The quickness with which the Kentucky override occurred was not surprising, considering the conservative majority in the state legislature. About all of the votes were cast along partisan lines.
Mr. Beshear, a first-term governor, won the governorship after defeating the unpopular Republican incumbent, Matt Bevin, who had been at odds with the state’s educators for much of his tenure. Mr. Beshear is running for re-election this year, and winning in a state that former President Donald J. Trump won by 26 percentage points in 2020 is no easy task.
Yet, Mr. Beshear has kept his popularity high by concentrating on effective government, such as the state’s response to the grueling barrage of natural catastrophes that has hit Kentucky over the past four years.
March 30th The New York Times tweeted, “Republican lawmakers in Kentucky overrode a veto to pass a ban on transition care for trans youth and limit discussion of gender identity in schools.”
Breaking News: Republican lawmakers in Kentucky overrode a veto to pass a ban on transition care for trans youth and limit discussion of gender identity in schools. https://t.co/pnwdgjEIDA
— The New York Times (@nytimes) March 29, 2023
Nonetheless, the political tensions around themes of gender, s*xuality, and education are significantly higher. Last month, a group of Republican state senators tried to water down the law by deleting some of the more contentious provisions, but their efforts were unsuccessful in the face of a letter-writing campaign organized by a conservative Christian group. Then on Wednesday, hundreds of protesters flocked to the State Capitol to voice their opposition to the bill.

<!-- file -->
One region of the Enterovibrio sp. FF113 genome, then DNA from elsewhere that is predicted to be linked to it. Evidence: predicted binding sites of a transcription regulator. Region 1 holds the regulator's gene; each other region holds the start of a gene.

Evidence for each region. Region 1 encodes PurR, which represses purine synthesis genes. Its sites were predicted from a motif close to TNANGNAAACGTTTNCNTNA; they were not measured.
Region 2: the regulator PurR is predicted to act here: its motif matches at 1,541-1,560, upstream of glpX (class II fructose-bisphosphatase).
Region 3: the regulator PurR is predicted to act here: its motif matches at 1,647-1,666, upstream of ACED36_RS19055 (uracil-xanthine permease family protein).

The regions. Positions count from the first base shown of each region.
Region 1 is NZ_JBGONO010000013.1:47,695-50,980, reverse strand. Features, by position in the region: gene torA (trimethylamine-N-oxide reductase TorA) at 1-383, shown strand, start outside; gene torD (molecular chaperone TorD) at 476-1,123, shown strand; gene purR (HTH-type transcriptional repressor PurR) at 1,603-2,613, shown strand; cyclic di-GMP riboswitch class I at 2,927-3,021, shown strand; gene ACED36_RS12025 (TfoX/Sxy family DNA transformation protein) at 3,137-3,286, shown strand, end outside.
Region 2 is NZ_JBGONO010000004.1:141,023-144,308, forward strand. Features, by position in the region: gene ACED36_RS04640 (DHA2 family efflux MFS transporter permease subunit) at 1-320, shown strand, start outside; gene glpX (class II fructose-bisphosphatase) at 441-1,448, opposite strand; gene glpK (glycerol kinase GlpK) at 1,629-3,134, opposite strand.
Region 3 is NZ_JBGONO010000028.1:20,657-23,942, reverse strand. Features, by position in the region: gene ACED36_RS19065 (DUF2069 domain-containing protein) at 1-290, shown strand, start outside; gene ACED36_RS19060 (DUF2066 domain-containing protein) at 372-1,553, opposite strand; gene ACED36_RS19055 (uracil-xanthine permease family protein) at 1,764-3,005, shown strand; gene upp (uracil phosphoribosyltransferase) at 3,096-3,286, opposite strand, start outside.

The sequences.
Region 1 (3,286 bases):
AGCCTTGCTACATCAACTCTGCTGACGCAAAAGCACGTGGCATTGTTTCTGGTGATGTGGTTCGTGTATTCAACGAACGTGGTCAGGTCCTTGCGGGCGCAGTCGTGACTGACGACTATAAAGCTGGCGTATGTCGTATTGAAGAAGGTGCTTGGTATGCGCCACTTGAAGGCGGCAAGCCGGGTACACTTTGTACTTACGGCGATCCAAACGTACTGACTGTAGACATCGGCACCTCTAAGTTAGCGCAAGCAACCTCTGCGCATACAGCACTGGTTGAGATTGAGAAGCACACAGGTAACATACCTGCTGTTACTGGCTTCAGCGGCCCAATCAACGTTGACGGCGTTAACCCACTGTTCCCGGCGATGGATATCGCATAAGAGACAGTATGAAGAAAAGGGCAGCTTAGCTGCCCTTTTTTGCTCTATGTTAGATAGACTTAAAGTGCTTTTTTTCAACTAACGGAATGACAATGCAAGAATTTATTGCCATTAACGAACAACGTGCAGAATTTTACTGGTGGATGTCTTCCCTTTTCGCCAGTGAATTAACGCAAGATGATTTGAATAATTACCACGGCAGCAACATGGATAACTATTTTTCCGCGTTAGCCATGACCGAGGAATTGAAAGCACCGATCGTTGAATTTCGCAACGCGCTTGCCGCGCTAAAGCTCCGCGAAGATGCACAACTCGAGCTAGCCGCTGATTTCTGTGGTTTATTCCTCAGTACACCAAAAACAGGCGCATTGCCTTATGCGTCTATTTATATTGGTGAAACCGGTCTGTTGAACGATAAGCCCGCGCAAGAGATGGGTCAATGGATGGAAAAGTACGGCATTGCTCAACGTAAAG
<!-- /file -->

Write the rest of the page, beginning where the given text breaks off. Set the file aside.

Republican state senator and bill author Max Wise said that the bill’s purpose was to “was to strengthen parental engagement and communication in children’s education while protecting the safety of our children,” while screams and shouting from protesters echoed in the background.
Mr. Wise was particularly offended by Mr. Beshear’s comments explaining his veto, in which he claimed that the plan would transform teachers into detectives.
We have written a few other articles recently about what’s going on in Kentucky. Check out the links below:
- In the Neighbourhood of $1,000,000 in Northern Kentucky, a Mega Millions Ticket Was Sold!
- Rich Strike Wins the Kentucky Derby in 2022 (Latest News)
In that statement, Mr. Beshear also said that the bill “strips freedom from parents to make personal family decisions” and warned that it would “cause an increase in suicide among Kentucky’s youth.”
Transg*nder activist Henry Berg-Brousseau, 24 years old, who spoke against such bills during legislative hearings, committed suicide in December. His mother, Democratic state legislator Dr. Karen Berg, opposed the legislation on Wednesday.
“To say this is a bill protecting children is completely disingenuous,” she stated on the Senate floor. To label this legislation as protecting parents’ rights is an insult to my intelligence.